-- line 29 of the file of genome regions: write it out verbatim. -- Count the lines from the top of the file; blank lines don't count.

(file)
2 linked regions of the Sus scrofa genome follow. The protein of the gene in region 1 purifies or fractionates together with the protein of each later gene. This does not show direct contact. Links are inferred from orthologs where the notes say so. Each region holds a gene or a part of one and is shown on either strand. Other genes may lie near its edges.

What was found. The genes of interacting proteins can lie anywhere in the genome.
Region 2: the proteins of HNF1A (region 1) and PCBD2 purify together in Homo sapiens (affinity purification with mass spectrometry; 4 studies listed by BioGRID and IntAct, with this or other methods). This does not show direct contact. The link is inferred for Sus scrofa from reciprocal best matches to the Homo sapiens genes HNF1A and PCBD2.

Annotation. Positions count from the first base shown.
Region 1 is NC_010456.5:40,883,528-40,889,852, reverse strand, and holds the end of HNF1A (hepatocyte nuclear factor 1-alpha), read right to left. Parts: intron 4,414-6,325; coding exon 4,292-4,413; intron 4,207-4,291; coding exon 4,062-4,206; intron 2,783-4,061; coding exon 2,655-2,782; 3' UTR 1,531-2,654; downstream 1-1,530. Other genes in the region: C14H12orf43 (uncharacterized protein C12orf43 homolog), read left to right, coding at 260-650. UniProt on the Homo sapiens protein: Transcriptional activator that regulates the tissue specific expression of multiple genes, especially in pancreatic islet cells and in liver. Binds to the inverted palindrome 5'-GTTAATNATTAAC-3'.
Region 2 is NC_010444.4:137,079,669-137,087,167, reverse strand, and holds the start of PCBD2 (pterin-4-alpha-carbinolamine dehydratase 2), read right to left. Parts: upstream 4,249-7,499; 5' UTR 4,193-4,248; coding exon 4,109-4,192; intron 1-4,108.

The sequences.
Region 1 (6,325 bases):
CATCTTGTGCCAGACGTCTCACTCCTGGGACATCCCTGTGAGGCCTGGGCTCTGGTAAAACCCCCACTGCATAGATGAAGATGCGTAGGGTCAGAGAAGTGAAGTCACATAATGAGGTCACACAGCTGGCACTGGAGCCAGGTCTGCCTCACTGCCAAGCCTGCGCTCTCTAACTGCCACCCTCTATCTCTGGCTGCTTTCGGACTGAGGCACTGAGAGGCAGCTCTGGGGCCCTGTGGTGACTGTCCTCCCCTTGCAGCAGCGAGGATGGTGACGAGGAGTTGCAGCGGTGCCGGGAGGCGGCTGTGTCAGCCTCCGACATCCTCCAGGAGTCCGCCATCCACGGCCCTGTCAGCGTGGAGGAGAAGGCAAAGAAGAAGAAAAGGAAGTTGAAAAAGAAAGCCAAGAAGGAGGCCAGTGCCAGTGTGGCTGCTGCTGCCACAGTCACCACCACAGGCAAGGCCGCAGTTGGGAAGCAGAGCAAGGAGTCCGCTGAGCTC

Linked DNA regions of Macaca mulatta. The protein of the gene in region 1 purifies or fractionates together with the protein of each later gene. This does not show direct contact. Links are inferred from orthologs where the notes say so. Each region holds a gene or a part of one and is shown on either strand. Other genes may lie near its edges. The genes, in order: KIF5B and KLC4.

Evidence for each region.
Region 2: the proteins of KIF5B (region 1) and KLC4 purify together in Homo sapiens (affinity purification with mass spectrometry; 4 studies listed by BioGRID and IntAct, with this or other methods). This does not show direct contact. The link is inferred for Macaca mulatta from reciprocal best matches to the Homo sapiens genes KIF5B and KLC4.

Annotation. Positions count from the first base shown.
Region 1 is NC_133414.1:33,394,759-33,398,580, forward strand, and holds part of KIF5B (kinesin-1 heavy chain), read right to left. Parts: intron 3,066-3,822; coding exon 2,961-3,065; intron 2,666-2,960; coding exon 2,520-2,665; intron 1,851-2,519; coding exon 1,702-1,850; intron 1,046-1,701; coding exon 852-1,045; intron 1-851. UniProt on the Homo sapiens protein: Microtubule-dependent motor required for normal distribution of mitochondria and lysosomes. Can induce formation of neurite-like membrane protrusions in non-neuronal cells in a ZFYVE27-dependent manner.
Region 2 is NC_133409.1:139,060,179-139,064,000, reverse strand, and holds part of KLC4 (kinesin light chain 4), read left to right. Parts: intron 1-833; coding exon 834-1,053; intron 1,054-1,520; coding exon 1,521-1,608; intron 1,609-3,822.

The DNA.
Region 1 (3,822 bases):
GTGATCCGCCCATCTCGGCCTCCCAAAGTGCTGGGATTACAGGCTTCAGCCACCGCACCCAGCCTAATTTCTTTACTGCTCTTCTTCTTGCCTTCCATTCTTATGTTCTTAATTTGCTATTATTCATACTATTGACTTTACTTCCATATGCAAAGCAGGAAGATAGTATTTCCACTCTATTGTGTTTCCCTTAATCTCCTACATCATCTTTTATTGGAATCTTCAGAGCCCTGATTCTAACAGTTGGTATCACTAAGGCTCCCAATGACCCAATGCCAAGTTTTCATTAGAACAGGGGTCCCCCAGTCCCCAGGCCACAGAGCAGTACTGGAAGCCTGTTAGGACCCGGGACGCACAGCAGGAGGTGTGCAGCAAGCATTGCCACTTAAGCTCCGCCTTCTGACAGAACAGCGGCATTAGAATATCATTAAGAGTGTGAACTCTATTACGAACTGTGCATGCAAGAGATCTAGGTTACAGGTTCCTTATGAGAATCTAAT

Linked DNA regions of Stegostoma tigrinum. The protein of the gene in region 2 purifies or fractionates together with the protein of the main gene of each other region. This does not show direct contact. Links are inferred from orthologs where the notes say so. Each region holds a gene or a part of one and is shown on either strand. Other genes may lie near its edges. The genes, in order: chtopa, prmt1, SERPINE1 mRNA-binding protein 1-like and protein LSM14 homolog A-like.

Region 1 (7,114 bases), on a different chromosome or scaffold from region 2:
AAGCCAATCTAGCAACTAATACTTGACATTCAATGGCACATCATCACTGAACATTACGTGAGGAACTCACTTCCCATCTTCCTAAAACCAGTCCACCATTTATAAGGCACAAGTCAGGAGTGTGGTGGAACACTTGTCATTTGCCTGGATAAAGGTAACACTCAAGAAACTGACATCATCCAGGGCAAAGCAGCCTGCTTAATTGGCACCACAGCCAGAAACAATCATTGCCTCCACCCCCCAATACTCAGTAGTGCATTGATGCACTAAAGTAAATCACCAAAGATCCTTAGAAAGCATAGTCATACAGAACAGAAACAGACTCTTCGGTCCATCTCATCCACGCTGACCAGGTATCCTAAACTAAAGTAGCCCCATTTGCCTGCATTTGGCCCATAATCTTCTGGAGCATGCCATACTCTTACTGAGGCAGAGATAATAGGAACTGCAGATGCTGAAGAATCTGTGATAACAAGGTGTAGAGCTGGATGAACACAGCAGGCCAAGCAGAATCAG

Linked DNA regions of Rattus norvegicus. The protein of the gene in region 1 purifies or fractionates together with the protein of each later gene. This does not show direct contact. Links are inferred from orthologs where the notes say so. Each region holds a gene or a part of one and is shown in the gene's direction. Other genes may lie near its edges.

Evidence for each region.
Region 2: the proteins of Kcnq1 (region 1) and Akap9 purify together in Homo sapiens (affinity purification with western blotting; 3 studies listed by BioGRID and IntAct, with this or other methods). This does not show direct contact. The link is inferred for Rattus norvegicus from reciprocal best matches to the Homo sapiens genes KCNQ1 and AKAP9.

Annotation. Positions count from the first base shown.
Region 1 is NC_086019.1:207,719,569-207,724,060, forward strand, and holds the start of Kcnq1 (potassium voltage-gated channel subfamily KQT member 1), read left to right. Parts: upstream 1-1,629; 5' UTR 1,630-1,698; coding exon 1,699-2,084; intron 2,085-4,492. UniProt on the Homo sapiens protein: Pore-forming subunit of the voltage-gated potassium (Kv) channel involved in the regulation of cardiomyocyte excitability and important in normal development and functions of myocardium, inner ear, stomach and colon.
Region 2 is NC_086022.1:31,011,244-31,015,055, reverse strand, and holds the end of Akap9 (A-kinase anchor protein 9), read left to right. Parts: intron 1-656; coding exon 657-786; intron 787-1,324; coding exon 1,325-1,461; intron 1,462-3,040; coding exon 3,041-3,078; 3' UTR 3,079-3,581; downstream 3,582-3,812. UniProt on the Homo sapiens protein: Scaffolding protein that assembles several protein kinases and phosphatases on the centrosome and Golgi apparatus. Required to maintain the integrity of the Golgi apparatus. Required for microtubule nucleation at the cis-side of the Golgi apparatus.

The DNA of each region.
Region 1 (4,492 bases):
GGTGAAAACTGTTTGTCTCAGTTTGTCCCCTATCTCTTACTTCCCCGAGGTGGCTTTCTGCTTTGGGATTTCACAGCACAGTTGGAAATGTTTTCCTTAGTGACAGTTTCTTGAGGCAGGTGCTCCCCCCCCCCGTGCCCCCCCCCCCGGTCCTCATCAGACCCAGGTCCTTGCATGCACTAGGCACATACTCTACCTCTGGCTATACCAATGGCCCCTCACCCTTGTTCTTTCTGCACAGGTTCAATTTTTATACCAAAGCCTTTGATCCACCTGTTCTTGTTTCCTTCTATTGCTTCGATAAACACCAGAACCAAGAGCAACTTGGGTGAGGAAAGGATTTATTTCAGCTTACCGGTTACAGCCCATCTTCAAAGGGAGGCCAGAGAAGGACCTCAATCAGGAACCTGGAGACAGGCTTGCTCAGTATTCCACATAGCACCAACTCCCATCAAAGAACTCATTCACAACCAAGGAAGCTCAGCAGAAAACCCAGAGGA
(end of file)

Region 1 (4,492 bases):